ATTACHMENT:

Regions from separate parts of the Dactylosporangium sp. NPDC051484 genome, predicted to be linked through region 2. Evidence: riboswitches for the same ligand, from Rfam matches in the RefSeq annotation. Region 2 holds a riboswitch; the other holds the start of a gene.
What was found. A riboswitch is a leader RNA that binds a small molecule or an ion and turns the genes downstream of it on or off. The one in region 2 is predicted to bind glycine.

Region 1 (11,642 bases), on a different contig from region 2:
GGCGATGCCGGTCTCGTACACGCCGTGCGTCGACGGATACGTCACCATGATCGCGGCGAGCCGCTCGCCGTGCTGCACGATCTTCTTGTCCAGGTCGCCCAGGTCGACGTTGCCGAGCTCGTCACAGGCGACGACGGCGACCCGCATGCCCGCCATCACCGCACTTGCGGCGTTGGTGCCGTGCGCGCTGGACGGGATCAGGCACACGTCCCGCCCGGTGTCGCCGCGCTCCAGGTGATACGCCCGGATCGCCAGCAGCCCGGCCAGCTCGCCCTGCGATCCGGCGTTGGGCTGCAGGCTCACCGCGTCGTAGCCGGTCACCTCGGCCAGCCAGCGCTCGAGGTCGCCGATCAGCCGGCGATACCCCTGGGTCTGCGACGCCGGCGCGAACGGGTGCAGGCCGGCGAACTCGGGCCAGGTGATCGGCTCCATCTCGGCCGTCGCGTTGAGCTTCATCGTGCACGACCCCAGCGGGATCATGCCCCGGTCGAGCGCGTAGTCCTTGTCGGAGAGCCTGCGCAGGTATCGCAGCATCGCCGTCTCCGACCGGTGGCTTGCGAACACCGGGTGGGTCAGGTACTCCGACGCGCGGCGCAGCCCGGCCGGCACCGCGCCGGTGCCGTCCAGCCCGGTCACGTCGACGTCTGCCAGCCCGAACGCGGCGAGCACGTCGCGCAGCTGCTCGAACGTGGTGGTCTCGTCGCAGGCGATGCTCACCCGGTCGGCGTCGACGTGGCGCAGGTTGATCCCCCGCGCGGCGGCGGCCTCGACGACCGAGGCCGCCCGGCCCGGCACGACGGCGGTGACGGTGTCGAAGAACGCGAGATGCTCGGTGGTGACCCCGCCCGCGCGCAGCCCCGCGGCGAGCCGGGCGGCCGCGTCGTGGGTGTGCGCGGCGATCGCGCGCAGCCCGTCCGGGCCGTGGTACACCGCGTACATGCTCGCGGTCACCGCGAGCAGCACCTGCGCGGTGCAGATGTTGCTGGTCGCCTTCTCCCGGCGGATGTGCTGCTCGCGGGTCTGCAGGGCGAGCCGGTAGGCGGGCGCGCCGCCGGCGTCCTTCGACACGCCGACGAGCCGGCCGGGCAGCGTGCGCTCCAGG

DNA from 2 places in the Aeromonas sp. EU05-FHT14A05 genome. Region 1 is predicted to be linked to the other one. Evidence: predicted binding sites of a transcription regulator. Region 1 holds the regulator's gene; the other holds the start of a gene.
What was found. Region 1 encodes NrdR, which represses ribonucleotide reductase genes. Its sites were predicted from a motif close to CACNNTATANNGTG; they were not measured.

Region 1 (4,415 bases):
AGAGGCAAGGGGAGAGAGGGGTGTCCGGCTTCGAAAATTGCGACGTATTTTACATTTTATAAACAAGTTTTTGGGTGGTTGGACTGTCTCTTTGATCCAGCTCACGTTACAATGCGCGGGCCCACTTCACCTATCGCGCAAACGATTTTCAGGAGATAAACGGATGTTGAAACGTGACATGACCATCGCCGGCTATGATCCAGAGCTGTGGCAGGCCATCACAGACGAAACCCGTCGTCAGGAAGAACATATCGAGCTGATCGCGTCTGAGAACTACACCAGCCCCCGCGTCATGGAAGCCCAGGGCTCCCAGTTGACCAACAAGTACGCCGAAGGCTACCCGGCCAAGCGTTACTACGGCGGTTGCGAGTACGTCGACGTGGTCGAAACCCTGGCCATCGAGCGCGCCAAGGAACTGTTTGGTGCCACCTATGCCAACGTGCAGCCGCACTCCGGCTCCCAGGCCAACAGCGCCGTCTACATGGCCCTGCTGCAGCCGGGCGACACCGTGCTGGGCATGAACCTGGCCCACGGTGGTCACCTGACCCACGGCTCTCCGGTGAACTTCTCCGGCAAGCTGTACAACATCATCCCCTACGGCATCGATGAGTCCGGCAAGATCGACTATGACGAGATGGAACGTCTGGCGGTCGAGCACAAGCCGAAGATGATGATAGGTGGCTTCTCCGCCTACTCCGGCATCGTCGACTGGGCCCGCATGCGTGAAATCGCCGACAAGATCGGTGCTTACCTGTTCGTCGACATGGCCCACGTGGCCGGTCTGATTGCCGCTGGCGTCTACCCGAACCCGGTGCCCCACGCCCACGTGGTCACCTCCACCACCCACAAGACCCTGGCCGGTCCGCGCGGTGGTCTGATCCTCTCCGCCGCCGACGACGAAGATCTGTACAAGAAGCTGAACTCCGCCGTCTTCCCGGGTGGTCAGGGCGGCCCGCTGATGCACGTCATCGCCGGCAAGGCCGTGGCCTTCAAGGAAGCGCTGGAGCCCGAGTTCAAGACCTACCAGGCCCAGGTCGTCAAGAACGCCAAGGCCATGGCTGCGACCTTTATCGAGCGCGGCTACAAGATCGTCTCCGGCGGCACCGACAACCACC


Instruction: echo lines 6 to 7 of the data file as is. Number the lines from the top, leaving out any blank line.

What was found. Region 1 encodes NrdR, which represses ribonucleotide reductase genes. Its sites were predicted from a motif close to CACNNTATANNGTG; they were not measured.

Region 1 (4,415 bases):